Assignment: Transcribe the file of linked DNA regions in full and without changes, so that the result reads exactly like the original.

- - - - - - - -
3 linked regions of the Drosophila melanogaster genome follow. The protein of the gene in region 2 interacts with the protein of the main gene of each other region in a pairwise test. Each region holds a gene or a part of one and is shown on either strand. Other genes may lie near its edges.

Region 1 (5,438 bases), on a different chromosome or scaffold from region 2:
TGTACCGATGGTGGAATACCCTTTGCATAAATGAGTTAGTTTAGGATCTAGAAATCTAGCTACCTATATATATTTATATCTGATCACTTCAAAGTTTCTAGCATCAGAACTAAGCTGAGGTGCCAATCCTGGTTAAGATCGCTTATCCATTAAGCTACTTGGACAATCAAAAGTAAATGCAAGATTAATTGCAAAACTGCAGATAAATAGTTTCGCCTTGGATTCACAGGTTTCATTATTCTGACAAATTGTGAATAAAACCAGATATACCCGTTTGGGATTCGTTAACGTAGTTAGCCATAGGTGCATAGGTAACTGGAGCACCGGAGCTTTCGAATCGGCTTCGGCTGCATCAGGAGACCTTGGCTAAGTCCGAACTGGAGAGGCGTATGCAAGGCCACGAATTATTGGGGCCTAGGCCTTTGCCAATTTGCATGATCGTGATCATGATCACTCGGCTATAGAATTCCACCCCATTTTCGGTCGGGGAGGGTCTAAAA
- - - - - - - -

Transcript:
3 linked regions of the Drosophila melanogaster genome follow. The protein of the gene in region 2 interacts with the protein of the main gene of each other region in a pairwise test. Each region holds a gene or a part of one and is shown on either strand. Other genes may lie near its edges.

Region 1 (5,438 bases), on a different chromosome or scaffold from region 2:
TGTACCGATGGTGGAATACCCTTTGCATAAATGAGTTAGTTTAGGATCTAGAAATCTAGCTACCTATATATATTTATATCTGATCACTTCAAAGTTTCTAGCATCAGAACTAAGCTGAGGTGCCAATCCTGGTTAAGATCGCTTATCCATTAAGCTACTTGGACAATCAAAAGTAAATGCAAGATTAATTGCAAAACTGCAGATAAATAGTTTCGCCTTGGATTCACAGGTTTCATTATTCTGACAAATTGTGAATAAAACCAGATATACCCGTTTGGGATTCGTTAACGTAGTTAGCCATAGGTGCATAGGTAACTGGAGCACCGGAGCTTTCGAATCGGCTTCGGCTGCATCAGGAGACCTTGGCTAAGTCCGAACTGGAGAGGCGTATGCAAGGCCACGAATTATTGGGGCCTAGGCCTTTGCCAATTTGCATGATCGTGATCATGATCACTCGGCTATAGAATTCCACCCCATTTTCGGTCGGGGAGGGTCTAAAA